Few women in tech. Even fewer at the top

Considering the opportunities it offers and the talents it already lacks, women are too few in tech. In the field, female professionals comprise less than a third of the world’s workforce (World Bank), hold 28% of computer and mathematical occupations and do not even reach 16% in engineering and architecture jobs.

In the United States, where STEM occupations represent 23% of the total labour force, women are 35% (National Science Foundation.) Their presence doesn’t spike even in the “big 5” (Alphabet, Amazon, Apple, Meta and Microsoft), reaching, in 2020, only 31% of the employees.

Albeit in the next few years, the great majority (90%, according to Boston Consulting Group) of the most attractive jobs will be in technology, and even if the pool of talent is increasing at the junior level, still only 25% of the top positions are held by women, dropping to 14% in software engineering. Unsurprisingly, the picture will not change much if left to itself, and the economic gender gap will be closed in 132 years.

From layoffs to the numbers at the top

In 2022, according to research by the Women Tech Network, 69.2% of those laid off in tech were women. And even if the opportunities in these fields continue to be significant, they have yet to be equally distributed between genders, especially progressing on the leadership ladder.

As of July 2023, there are only 2 (the 4%) women CEOs among the 50 largest tech companies by market capitalization: Safra A. Catz (Oracle Corporation) and Lisa Su (AMD, Advanced Micro Devices.) Moreover, the Big Five have yet to have a female CEO. There are also very few women CFOs among the tech companies; as of August 2023, only 63 in the Fortune 500. To name the names of those working in tech companies that are among the list’s first 100 overall: Amy Hood (Microsoft), Ruth Porat (Alphabet and Google) and Susan Li (Meta).

Women primarily occupy roles as general counsel, chief marketing officer and chief people officers. And even if studies confirm they are similarly driven to reach the top and are as ambitious as their male colleagues, the challenges they face hinder them from entering higher positions. These challenges are widespread and span from being mistaken for someone more junior to having ideas credited to (male) coworkers. Especially in management roles, women in tech suffer from microaggressions undermining their authority. They are more likely to see their judgements questioned or have colleagues implying they aren’t qualified for the job.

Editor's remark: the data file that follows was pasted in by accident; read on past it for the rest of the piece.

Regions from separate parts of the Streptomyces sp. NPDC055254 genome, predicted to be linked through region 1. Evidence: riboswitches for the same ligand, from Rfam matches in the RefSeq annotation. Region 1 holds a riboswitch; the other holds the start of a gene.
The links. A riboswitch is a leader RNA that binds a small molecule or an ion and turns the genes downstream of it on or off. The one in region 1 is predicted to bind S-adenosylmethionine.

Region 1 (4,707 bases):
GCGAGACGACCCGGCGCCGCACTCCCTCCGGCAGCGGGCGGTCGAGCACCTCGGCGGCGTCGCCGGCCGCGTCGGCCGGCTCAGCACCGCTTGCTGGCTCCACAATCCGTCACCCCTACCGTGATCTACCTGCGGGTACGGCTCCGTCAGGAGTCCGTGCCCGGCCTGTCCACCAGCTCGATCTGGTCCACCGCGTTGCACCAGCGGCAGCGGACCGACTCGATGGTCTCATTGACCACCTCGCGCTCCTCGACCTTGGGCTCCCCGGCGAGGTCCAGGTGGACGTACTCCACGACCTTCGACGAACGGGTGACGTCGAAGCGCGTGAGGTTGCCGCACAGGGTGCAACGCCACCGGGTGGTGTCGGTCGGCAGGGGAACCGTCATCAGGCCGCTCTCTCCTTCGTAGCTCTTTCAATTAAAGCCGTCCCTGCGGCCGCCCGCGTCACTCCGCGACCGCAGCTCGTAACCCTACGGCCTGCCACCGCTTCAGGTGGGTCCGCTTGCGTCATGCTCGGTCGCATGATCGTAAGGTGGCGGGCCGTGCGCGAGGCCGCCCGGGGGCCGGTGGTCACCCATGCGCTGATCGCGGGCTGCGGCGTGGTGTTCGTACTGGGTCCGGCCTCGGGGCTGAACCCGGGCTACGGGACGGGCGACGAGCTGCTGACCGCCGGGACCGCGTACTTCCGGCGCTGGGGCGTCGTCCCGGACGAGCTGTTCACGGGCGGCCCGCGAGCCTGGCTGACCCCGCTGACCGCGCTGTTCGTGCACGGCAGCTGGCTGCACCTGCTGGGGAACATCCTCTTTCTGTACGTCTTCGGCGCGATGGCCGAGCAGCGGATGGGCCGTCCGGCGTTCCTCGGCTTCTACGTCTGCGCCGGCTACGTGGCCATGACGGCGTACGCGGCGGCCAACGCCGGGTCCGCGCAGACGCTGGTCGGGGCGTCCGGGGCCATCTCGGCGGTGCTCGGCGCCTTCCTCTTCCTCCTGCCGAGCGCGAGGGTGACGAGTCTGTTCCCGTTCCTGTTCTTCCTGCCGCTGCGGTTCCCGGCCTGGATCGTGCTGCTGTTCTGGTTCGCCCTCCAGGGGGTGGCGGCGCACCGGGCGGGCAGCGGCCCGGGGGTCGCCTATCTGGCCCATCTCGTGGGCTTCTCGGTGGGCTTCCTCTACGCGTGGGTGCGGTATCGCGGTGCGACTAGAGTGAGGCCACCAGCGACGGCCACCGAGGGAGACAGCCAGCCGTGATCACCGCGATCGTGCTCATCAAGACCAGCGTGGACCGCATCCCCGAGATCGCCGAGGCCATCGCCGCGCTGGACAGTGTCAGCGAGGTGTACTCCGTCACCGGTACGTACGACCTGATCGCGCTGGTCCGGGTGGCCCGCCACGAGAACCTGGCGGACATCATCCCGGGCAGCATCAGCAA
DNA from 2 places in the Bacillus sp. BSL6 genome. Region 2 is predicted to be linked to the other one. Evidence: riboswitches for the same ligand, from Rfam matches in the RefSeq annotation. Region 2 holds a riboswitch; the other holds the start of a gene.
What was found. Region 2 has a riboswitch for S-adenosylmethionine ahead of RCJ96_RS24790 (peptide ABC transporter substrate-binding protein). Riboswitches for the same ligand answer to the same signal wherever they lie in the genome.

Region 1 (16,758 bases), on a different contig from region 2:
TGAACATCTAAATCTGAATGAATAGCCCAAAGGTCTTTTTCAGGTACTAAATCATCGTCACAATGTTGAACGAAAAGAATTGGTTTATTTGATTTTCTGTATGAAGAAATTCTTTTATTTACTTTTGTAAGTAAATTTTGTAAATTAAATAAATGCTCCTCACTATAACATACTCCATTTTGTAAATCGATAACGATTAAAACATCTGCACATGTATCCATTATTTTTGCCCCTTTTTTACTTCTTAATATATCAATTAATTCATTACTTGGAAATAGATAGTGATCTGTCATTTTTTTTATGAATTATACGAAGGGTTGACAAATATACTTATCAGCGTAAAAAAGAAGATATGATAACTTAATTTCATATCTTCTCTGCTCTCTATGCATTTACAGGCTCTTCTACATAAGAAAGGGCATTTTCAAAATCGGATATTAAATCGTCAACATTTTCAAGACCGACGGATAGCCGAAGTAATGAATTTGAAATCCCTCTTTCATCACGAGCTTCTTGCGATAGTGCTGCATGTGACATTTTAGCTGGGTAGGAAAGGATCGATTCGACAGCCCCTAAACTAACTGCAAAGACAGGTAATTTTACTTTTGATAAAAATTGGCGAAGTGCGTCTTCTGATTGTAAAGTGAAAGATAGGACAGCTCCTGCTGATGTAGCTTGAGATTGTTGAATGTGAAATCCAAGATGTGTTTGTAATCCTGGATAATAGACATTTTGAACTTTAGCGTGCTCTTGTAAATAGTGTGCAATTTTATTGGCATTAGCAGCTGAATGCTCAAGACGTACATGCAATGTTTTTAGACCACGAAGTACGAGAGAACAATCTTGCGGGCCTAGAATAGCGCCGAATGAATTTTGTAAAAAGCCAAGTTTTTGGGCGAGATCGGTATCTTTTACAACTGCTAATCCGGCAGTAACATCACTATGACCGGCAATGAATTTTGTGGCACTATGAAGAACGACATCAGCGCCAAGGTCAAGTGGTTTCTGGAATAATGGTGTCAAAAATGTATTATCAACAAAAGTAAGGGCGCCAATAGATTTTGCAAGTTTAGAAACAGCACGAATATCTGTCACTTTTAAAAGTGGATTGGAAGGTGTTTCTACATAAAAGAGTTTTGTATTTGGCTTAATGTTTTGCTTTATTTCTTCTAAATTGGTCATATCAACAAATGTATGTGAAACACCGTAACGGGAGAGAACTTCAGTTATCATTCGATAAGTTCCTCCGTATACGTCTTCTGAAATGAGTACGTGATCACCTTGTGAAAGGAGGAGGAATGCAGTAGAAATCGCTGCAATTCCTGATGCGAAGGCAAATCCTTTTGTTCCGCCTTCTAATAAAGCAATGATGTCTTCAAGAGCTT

Midlevel management

Indeed, the ladder for female leaders in tech also has many broken rungs. From the lower number of those entering STEM or technical studies to the slim percentage of those reaching the top, the imbalances spread to the low numbers of startup female founders and the amount of money they raise for their enterprises.

Much needs to change, and a lot of time is required – just consider the differences in the access to tools girls have compared to boys. On a positive note, according to Boston Consulting Group, immediate and effective interventions can be taken inside the companies to bring more women to the decision tables. “Midlevel managers make up the pipeline of future leaders in tech“, the consultancy confirms. It is there where most of the female talent gets lost. If their progression doesn’t stop altogether, it is slowed and prevents a smoother transition from workers to leaders. But if tackled, it can offer more appealing paths and attainable goals even for the younger generations.

BCG’s latest study on midlevel and senior tech leaders shows some common traits that prevent women from advancing and companies from retaining them longer. Female midlevel leaders are significantly less happy with their current jobs than male employees – senior management generally show a more balanced situation between gender. Incidentally, being parents complicates things for them, reducing work happiness – most likely due to the added needs and challenges to balance the different responsibilities. We are talking about ten percentage points less for mothers compared to fathers. If that was not enough, unconscious biases around maternity come into play: companies often assume that women are prone to slow down the progression of their careers once they have kids.

The work environment

What can help or support those women who (want to) proceed in their careers in tech? In their survey, BCG found that female middle managers are less likely to advance quickly, mainly if they cannot rely on a supportive and inclusive work environment. In this respect, mentorship and sponsorship programs (formal or informal) can be critical in helping them access higher positions, even because female professionals value the sense of safety, the freedom to be themselves, and a good relationship with their superiors and colleagues as key drives even to consider staying in a place.

Another crucial element for the progression of more women to top positions is the presence of diversity in senior leadership teams; it has been shown to influence higher levels of satisfaction and companies’ better performances. According to the survey, “Diversity at the top sends a signal throughout the organization, reflecting a commitment to equitable hiring and to bias-free, safe environments. More balanced leadership teams” foster environments promoting the advancement of women to higher roles.

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